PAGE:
WEST LIBERTY — An 80-year-old icon of downtown West Liberty was returned to its watchful duties Saturday in front of the old Morgan County Courthouse after a two-year absence.
The World War I doughboy statue, blown off its pedestal in the March 3, 2012 tornado that destroyed most of West Liberty, was raised back in place Saturday after a painstaking rebuild by two Morehead artists.
During Saturday’s unveiling ceremony, Morgan County author and historian Lynn Nickell told a crowd of about 200 that when he first saw the broken pieces on a floor, “I had to take my hat off. He looked like he was lying in streaks of blood.”
The statue, made of marble, was installed in 1927, according to Nickell. At the time, Morgan County was one of hundreds of county courthouses throughout the country seeking statues to commemorate World War I.
For 85 years the statue stood as sentinel on the courthouse lawn.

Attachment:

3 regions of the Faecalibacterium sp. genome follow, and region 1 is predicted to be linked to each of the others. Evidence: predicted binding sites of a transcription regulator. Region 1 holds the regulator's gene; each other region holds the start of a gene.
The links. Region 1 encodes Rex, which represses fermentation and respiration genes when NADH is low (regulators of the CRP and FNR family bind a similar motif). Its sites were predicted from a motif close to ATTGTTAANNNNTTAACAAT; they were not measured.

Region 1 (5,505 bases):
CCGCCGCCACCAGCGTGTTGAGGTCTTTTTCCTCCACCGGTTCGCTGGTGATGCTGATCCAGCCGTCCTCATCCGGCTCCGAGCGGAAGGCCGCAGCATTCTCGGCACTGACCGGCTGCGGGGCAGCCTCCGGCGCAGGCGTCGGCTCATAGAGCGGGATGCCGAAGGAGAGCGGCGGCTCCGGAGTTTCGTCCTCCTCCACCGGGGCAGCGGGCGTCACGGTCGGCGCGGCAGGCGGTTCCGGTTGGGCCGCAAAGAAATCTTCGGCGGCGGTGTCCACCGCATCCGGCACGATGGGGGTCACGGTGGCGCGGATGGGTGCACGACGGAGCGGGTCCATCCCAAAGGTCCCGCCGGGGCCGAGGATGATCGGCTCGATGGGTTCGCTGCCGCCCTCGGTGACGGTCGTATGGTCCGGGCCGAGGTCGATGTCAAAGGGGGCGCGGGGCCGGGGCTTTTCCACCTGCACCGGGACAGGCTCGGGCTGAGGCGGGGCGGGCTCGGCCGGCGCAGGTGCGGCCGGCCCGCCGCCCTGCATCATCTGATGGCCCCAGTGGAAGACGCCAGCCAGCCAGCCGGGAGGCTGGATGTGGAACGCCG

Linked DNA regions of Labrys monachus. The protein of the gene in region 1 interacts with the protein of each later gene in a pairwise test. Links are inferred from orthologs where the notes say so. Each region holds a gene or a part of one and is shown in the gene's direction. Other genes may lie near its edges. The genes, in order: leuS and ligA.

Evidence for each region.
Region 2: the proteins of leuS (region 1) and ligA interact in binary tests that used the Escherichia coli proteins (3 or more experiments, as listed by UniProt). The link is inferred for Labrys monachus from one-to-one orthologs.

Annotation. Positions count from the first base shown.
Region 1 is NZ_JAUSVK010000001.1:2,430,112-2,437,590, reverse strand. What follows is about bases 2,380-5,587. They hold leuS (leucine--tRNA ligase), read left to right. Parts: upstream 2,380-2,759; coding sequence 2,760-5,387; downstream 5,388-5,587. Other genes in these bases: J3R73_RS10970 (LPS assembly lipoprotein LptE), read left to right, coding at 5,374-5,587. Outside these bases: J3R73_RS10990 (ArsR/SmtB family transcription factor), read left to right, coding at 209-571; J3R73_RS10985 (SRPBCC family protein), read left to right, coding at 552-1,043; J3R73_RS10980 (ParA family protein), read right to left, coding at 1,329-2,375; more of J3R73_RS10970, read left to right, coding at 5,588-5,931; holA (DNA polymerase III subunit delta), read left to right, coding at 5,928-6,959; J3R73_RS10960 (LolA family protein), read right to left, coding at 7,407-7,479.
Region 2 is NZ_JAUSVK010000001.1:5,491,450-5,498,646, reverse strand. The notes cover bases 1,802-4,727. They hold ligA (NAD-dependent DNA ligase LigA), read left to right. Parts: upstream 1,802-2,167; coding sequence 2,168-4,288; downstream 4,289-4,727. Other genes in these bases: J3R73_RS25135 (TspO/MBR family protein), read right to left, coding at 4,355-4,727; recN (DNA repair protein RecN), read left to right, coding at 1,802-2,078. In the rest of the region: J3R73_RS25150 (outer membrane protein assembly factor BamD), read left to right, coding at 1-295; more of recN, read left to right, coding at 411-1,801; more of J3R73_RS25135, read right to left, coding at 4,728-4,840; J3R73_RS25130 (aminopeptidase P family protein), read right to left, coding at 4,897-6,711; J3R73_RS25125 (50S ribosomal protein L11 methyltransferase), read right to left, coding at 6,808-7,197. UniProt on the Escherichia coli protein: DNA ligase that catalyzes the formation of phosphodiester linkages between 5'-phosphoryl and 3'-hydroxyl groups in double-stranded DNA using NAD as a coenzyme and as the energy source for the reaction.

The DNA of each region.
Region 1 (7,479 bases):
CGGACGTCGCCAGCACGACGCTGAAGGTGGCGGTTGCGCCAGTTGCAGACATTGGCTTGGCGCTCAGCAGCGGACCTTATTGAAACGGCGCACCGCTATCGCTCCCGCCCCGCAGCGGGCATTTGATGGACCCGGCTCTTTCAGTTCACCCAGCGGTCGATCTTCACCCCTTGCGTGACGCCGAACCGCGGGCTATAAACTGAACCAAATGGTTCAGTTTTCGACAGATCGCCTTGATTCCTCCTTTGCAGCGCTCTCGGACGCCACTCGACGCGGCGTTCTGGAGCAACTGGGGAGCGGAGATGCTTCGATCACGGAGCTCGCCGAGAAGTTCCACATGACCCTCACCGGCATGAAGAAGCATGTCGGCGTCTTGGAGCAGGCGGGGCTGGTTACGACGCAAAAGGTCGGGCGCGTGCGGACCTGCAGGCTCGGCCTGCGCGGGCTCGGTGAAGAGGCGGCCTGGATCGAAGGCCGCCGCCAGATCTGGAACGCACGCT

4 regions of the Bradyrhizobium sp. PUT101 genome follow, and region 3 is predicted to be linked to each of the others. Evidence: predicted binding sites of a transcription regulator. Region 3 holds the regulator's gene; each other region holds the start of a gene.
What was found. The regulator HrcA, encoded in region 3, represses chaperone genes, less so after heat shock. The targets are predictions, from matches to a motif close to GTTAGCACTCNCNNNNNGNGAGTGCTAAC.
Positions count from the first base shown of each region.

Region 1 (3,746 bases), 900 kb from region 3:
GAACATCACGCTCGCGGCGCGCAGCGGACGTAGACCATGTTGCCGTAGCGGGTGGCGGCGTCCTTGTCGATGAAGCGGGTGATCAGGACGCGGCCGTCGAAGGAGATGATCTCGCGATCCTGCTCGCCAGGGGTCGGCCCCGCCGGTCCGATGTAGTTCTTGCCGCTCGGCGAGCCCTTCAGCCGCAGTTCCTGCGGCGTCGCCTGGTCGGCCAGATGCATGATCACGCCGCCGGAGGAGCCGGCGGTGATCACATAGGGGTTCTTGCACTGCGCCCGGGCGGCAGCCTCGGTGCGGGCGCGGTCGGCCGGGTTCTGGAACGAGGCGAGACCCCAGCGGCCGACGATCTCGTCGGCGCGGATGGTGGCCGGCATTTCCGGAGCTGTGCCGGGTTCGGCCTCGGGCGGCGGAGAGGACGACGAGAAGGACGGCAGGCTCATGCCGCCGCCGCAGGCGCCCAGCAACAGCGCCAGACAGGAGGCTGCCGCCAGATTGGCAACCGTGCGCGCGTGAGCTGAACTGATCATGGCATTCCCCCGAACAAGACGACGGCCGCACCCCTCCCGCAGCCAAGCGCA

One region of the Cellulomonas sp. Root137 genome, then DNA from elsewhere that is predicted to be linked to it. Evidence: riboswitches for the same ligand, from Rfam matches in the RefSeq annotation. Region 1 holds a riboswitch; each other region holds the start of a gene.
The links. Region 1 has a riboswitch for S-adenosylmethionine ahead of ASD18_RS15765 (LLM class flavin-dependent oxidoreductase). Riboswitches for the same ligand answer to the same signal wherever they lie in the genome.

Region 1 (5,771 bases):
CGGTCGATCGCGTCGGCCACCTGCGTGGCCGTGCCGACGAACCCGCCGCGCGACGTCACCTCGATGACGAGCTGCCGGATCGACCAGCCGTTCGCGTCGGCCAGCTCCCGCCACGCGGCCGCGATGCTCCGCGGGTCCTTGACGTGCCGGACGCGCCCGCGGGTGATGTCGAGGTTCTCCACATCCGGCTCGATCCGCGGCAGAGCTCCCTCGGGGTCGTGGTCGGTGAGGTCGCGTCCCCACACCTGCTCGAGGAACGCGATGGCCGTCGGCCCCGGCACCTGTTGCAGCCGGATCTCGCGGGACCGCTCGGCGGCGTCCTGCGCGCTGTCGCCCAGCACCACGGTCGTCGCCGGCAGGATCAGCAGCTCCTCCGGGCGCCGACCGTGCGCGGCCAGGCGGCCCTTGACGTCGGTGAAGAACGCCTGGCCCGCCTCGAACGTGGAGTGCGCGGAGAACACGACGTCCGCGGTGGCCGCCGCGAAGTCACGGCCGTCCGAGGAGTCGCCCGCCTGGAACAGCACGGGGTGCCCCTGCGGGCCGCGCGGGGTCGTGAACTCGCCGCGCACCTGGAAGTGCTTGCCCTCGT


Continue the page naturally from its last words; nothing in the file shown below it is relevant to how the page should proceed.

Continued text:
After seeing photographs of the statue in pieces, Morehead artists Eddie Horton and Stephen Tirone, both veterans of the Vietnam War, decided to bring it to Tirone’s carving studio in Clearfield, just outside of Morehead. The two worked for a year painstakingly cleaning each piece, and recreating lost pieces, until they had “him” in shape to stand again on the pedestal in West Liberty.
Tirone called the work a labor of love, but for Horton the statue meant much more. Originally from Danville, he returned from Vietnam in the early 1970s and enrolled at Morehead State under the GI Bill. His goal was to become a sculptor.
In 1972, Horton and an artist friend visited West Liberty during one of the first Sorghum Festivals. Horton recalled the friend drawing a portrait as he sat still, staring at the statue. “Odd that all these year later, we’ve come full circle.”